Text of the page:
MI5 chief Jonathon Evans has warned that UK internet vulnerabilities are allowing for an "astonishing” level of cyber-attacks on British industry. He said in a speech on Monday evening that these weaknesses were being taken advantage of by both cyber criminals and states alike.
Last year, the MOD said that they had investigated more than1000 attacks on their systems over the course of the previous year.
He also said that the upcoming Olympic Games, to be held in London, posed an "attractive target” for terrorist organisations but added that the Games would not be an easy target due to the level of security already in place. IT organisers for the event have been working for some time to ensure that systems are prepared for any form of attack or system failure; a number of test runs and scenarios have taken place over the course of the past year.
It’s thought that surface-to-air missiles could be deployed during the games at six different sites in the UK capital.
"This is a threat to the integrity, confidentiality and availability of government information but also to business and to academic institutions," Mr Evans warned.
"What is at stake is not just our government secrets but also the safety and security of our infrastructure, the intellectual property that underpins our future prosperity and... commercially sensitive information."
Evans also said that current plans to push through ‘snooping laws’ were necessary in order to tackle online criminal activity, including terrorism.
"It would be extraordinary and self defeating if terrorists and criminals were able to adopt new technologies... while the law enforcement and security agencies were not permitted to keep pace with those same technological changes," he commented.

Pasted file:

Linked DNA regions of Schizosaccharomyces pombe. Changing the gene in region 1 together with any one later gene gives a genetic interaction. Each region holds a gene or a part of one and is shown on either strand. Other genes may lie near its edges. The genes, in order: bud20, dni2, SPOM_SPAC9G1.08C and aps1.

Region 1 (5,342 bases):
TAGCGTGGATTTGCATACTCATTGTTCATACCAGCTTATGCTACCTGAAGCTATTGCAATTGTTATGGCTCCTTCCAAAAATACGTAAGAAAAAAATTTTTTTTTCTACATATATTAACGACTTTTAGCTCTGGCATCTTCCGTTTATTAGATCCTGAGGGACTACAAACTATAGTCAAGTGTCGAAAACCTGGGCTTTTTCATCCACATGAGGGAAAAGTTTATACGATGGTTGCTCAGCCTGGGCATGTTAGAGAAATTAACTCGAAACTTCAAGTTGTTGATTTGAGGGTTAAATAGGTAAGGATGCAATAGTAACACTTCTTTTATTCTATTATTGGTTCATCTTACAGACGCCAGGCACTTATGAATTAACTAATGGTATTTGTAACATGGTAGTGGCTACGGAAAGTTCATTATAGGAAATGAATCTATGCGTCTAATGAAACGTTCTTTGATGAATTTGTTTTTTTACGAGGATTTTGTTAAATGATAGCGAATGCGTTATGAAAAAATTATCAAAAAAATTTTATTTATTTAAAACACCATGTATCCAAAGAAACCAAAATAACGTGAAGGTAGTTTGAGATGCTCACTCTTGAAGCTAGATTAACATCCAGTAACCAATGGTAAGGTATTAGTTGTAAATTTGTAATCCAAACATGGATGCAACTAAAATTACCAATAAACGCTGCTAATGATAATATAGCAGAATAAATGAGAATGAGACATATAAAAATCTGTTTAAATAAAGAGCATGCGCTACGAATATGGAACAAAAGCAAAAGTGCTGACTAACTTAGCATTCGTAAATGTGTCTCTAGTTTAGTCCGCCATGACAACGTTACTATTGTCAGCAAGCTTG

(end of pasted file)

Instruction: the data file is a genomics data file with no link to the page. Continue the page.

In other, related news, Ofcom are due to announce the Digital Economies Act’s draft "initial Obligations Code today. The controversial bill is intended to help fight online piracy but has been criticised ever since it was pushed through by Labour, just before they lost power.
It has been described as ill-thought out and an infringement on people’s civil liberties and is expected to push up communications costs which will eventually be felt by the end user.
Claudio Pollack, Ofcom’s Consumer Group Director, said: "These measures are designed to foster investment and innovation in the UK’s creative industries, while ensuring internet users are treated fairly and given help to access lawful content.
"Ofcom will oversee a fair appeals process, and also ensure that rights holders’ investigations under the code are rigorous and transparent.”